Every company stores large amounts of data. First of all, it should be determined what data are relevant to answering the proposed research questions. Then it should be clarified whether it is legally admissible to evaluate the required data. Once this has been verified, the quality of the data needs to be determined. How many missing values are there? How reliable are the data sources? In our experience, it is often not sufficient to evaluate existing data. In many cases it is necessary to gather additional data or to modify existing means of data gathering, such as employee surveys, for the purpose at hand. Telephone interviews are usually better than online surveys due to higher response rates.

What systems do I need in order to evaluate the data? Do I need expensive software?

There is a wide range of software products for statistical data analysis, both proprietary (such as SPSS, SAS, or HR-specific products) and open source. One open source solution is “R”, a programming language designed for evaluating and visualizing data. Ultimately, it does not matter which tool is being used since the underlying statistical methods are identical. It is much more important where the data are coming from, how they are gathered and aggregated.

I am the only person responsible for People Analytics at my company. Where do I find data analysts within the company who do not only crunch numbers but also understand people and are able to communicate with other departments?

Ideally, a People Analytics team should comprise several people with different skills. In our experience, it is very hard – if not downright impossible – to find one person who covers all the required competencies. A successful project team consists of people who share a strong personal motivation for People Analytics. Perhaps there are data analysts within your company who enjoy thinking outside the box and getting involved in cross-department activities. If you do not know any such data analysts yourself, ask colleagues from other areas of HR, or contact the departments directly and explain your project to them. At the beginning of a project, besides defining goals, resources and timeline, it is important to define roles and responsibilities. The communicative role should be taken by someone who enjoys and is good at it – which may, but does not need to be, the data analyst.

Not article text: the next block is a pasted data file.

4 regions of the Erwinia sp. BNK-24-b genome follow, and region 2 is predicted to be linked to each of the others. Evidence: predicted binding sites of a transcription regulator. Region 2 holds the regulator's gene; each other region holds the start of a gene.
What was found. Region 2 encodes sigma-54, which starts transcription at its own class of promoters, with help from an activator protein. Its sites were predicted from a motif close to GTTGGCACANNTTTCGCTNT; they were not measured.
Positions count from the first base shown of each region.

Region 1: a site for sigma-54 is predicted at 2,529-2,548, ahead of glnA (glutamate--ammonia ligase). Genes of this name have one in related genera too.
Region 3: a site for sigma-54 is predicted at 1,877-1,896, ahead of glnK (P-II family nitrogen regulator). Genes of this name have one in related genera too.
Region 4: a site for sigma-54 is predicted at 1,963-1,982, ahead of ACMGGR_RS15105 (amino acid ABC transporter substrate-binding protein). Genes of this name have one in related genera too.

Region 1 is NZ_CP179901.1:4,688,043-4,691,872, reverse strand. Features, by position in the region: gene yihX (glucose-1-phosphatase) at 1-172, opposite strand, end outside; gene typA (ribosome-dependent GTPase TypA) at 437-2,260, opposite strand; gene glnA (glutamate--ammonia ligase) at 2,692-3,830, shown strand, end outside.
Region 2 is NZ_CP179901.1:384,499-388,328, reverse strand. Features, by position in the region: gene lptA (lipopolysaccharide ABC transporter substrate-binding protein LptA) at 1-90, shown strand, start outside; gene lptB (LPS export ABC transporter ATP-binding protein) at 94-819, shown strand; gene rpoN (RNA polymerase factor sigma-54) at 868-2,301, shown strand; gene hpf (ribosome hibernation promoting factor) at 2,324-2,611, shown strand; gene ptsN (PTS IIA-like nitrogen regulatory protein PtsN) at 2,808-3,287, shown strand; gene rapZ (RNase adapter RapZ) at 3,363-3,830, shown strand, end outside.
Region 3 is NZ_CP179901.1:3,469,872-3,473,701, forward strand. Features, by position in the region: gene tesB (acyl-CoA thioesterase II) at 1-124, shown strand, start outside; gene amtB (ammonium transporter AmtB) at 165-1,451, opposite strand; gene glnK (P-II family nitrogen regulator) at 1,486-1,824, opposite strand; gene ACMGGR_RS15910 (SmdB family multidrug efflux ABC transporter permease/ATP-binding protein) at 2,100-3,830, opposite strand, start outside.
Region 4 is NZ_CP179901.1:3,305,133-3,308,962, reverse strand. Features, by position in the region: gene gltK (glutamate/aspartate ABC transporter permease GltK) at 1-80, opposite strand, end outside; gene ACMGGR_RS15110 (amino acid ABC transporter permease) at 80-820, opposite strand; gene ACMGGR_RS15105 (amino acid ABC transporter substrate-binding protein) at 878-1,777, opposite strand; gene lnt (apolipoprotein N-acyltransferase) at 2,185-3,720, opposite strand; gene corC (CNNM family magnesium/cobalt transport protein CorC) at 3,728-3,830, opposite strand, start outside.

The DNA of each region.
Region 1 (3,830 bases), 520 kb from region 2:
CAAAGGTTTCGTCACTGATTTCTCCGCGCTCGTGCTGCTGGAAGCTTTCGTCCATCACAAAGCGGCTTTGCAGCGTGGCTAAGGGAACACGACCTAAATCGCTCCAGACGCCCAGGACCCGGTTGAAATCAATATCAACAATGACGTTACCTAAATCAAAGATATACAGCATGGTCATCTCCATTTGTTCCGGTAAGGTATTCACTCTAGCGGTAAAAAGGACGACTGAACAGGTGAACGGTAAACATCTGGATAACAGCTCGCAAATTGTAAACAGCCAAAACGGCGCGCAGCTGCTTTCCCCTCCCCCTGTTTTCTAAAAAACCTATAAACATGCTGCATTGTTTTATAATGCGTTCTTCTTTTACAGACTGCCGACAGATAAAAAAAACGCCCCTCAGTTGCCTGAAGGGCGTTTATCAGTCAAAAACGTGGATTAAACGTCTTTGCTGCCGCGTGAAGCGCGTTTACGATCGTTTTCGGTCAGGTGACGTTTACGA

I have never worked with comparison group analyses or regression models. How does this work?

If you are the only person responsible for the project, you should definitely acquire the statistical know-how or consult experts from universities or consulting firms before embarking on a People Analytics project. There is a large amount of literature on statistics and some training providers offer special courses for People Analytics.

What does it mean to have a regression coefficient of, say, 0.25 and an R² of 0.56? What does that tell me about my results?

The closer the regression coefficient (abbreviated as “r”) is to 1, the stronger the correlation between the dependent and the independent variables. A linear regression estimates the influence of one or more independent variables on a single dependent variable. An r of 0.25 is relatively low. In order to interpret the value correctly, it is important first to determine whether the value is statistically significant, i.e. whether it is higher than the value that would be expected from a mere chance correlation. R² is the coefficient of determination and is a measure of how well the regression model represents the data. Just like the value of r, the value of R² ranges between 0 and 1. An R² of 0.56 is relatively high, which means that the chosen independent variables are quite good at predicting the dependent variable.

What if nothing comes out of the analysis?

Ultimately, People Analytics is nothing but applied social science, and in this area statistical correlations tend to be relatively low. This is because the social sciences operate outside a controlled laboratory context, in the “real world”, where the phenomena under investigation are always influenced by a multitude of variables, many of which also correlate among each other. In such a setting, the biggest challenge is to identify those variables that can be meaningfully related to the phenomenon under investigation. These variables are frequently not found in existing data, which means that additional data must be gathered using new or modified methods. Still, there remains a relatively high risk that your initial hypothesis may not be confirmed by the data analysis.
If you view People Analytics as a research process, stay open minded and take your time to really get to the bottom of things, you will always find a meaningful and statistically significant connection. However, it may take you some time before you hit the right track. In this regard it is helpful, when communicating with management, works council and departments, not to make any promises concerning concrete results and to keep a flexible time schedule.